Tech gadgets can cause real health problems

Living in a high-tech world can lead to some health concerns. (Thinkstock)

WASHINGTON – If your iOS 7 iPhone or iPad give you migraines or nausea, it may not be your imagination. It’s just one consequence of living in a hi-tech world.

“That has totally happened to me,” says CNET’s Dan Ackerman.

He says that Apple has issued a fix after users complained that the mobile operating system was making them queasy. But you’re own your own for phantom-vibration syndrome, Ackerman says.

“You think that your phone is buzzing and you hear any little sound and you think…oh, is that my phone, is that my phone?” he says.

Research suggests as many as seven in 10 cellphone users experience it and it gets worse with stress. Maybe time for a cellphone time out.

Medical books list “laptop thigh” as a real condition, referring to an ailment that can happen with laptops that run hotter than most at 110 degrees. It can leave your legs pockmarked and discolored.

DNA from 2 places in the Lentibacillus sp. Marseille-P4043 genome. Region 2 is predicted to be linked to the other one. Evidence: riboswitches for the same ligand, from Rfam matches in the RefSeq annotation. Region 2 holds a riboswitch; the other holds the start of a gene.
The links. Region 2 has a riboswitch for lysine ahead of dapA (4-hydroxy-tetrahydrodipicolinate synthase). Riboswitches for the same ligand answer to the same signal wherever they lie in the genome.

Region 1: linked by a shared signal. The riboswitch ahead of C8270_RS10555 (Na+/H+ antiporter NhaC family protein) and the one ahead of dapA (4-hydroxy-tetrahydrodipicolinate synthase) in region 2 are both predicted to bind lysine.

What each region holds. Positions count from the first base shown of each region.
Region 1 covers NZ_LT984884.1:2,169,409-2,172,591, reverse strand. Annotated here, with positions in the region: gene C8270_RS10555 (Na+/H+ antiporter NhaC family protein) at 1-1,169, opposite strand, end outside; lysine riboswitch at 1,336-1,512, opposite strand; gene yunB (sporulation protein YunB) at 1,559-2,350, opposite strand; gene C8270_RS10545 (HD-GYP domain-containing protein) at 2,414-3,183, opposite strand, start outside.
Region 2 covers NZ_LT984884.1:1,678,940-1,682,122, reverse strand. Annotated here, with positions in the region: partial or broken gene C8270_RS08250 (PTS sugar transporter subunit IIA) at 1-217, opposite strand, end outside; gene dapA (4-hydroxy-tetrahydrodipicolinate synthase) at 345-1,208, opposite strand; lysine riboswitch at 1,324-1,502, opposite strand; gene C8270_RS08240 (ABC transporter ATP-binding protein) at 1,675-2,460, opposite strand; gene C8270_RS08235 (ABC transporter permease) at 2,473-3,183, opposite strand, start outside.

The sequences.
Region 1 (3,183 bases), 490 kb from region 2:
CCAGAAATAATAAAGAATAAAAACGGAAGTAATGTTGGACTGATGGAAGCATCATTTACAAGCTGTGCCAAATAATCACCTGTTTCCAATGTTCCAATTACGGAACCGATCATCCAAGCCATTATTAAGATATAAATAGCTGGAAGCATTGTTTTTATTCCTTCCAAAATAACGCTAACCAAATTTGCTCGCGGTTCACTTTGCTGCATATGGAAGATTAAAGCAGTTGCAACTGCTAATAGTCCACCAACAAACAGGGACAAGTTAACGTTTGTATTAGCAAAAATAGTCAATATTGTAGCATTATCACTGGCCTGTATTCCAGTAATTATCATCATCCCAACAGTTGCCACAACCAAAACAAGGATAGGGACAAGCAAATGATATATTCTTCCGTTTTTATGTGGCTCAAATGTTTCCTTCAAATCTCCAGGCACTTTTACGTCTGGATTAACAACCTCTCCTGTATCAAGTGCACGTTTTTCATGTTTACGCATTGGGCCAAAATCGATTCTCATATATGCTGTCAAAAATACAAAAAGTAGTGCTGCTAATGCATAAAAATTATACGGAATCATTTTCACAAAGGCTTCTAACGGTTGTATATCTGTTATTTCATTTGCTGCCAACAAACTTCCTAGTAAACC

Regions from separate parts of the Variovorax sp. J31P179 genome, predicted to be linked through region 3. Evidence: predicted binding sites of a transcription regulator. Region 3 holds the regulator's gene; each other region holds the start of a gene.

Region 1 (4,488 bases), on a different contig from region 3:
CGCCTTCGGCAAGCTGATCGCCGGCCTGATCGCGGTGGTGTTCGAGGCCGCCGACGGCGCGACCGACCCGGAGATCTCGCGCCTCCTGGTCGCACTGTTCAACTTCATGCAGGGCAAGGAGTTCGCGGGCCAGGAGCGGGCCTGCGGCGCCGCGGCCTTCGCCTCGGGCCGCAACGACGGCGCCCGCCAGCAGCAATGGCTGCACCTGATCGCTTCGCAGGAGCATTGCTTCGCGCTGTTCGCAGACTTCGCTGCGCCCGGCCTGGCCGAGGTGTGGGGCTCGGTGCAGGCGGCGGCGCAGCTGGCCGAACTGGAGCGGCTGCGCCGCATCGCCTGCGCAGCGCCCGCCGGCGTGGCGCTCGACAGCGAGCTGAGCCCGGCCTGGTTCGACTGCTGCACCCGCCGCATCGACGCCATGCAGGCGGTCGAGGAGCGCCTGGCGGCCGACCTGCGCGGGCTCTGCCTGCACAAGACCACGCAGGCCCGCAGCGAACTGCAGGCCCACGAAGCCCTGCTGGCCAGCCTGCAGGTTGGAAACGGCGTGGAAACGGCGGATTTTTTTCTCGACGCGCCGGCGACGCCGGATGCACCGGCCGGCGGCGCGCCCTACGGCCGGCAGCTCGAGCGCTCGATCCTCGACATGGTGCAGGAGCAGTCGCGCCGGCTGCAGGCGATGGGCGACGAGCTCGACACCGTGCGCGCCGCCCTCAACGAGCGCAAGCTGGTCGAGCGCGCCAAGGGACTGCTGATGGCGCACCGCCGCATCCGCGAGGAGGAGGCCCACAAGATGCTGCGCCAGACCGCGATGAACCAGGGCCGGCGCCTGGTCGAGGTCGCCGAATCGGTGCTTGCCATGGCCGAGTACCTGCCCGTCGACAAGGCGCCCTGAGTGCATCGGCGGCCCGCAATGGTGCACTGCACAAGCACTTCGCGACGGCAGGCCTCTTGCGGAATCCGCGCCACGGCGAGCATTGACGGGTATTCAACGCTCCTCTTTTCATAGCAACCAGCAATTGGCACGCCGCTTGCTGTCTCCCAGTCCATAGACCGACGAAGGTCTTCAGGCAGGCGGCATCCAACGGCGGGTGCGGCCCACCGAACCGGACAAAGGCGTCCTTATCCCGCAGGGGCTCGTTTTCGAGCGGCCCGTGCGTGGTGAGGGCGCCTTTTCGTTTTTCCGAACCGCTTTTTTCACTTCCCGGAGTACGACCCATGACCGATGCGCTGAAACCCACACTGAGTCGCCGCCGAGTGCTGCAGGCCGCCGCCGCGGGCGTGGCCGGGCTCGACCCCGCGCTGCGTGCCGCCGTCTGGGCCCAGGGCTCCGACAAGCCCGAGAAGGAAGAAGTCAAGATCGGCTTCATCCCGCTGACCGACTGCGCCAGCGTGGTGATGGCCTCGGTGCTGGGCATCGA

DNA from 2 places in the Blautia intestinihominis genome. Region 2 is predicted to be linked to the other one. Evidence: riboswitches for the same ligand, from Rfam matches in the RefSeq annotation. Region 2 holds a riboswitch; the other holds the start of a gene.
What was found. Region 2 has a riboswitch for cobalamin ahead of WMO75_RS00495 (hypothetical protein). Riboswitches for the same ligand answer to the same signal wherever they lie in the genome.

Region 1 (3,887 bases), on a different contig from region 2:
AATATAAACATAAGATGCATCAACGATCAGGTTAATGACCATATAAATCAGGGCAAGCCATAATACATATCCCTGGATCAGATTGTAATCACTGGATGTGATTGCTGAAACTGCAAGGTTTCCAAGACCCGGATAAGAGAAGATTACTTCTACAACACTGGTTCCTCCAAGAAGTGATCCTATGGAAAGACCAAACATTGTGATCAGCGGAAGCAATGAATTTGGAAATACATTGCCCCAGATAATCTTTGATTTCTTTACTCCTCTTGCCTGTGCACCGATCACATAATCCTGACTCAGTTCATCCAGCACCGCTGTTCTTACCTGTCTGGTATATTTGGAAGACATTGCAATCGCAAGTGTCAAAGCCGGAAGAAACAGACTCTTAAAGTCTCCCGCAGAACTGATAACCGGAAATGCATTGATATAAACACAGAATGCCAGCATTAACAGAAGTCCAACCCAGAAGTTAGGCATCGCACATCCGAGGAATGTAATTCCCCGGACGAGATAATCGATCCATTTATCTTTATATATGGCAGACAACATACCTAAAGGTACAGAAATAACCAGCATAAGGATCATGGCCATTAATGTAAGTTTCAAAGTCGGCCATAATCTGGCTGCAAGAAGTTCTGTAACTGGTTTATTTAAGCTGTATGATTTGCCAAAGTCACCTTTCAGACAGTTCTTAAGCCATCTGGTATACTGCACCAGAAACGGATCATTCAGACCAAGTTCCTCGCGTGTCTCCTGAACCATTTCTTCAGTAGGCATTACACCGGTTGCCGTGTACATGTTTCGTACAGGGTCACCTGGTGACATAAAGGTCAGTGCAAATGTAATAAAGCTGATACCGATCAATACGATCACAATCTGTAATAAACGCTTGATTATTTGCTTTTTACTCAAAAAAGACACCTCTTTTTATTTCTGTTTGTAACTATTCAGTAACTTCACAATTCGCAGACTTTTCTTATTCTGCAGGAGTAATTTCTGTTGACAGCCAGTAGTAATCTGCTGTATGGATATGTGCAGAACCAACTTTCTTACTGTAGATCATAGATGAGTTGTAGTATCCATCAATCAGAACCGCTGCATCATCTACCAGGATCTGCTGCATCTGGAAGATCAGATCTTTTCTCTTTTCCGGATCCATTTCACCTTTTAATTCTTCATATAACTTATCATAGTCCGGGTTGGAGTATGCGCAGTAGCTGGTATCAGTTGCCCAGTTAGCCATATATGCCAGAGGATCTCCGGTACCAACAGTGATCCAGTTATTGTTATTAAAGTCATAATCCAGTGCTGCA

To help resolve back and neck problems, Ackerman suggests tilting your laptop all the way up, so you don’t bend over too much. That’ll help your posture.

But he warns about the new Oculus Rift for video games.

“3-D goggles that you slip over your head and it puts you in a kind of virtual world,” Ackerman says.

Ackerman tried them but they made him feel sick.

“They took the goggles off of me and I was not right for the rest of the day,” he says.

He said he hopes the developers create a fix before the goggles hit the market.

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